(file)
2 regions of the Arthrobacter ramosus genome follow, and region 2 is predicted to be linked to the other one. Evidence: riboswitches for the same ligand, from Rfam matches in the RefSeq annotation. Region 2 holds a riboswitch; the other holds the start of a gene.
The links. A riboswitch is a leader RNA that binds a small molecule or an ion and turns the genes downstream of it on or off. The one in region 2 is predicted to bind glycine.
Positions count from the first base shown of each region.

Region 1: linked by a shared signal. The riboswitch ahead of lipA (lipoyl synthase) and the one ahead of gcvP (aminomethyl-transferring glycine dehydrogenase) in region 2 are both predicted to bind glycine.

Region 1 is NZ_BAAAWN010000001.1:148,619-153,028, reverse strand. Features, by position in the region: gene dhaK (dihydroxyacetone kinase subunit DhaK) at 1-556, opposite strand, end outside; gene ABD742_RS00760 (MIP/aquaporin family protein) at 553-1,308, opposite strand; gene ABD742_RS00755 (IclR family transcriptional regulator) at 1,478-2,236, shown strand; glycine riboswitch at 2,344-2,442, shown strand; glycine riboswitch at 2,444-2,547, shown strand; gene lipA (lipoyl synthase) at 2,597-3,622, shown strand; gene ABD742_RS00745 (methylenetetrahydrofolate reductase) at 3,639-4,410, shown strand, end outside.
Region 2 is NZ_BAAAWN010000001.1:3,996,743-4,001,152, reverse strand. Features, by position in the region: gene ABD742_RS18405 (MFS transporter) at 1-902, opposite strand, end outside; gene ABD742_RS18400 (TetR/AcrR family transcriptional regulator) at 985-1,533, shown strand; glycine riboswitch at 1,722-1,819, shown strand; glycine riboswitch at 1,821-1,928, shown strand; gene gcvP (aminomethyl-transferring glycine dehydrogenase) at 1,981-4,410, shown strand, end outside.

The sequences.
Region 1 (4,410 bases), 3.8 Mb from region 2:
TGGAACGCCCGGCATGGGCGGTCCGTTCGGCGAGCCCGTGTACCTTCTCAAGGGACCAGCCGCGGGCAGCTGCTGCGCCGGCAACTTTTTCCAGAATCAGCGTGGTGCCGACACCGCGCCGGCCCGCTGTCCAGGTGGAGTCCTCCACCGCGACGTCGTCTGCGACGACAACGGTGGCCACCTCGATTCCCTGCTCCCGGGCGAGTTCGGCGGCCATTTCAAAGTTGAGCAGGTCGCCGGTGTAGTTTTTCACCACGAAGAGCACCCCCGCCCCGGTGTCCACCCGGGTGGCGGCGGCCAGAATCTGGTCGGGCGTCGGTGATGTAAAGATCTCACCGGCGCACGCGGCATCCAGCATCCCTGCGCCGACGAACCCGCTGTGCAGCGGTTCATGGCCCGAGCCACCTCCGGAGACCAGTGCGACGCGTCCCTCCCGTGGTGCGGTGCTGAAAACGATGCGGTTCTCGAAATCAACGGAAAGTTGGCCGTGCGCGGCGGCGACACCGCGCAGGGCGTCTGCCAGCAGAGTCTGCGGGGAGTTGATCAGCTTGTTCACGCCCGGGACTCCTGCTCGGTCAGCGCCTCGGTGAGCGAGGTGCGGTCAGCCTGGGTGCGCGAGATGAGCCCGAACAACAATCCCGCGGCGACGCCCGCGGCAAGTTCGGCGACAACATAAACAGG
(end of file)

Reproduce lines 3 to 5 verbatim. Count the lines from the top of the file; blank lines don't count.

Positions count from the first base shown of each region.

Region 1: linked by a shared signal. The riboswitch ahead of lipA (lipoyl synthase) and the one ahead of gcvP (aminomethyl-transferring glycine dehydrogenase) in region 2 are both predicted to bind glycine.

Region 1 is NZ_BAAAWN010000001.1:148,619-153,028, reverse strand. Features, by position in the region: gene dhaK (dihydroxyacetone kinase subunit DhaK) at 1-556, opposite strand, end outside; gene ABD742_RS00760 (MIP/aquaporin family protein) at 553-1,308, opposite strand; gene ABD742_RS00755 (IclR family transcriptional regulator) at 1,478-2,236, shown strand; glycine riboswitch at 2,344-2,442, shown strand; glycine riboswitch at 2,444-2,547, shown strand; gene lipA (lipoyl synthase) at 2,597-3,622, shown strand; gene ABD742_RS00745 (methylenetetrahydrofolate reductase) at 3,639-4,410, shown strand, end outside.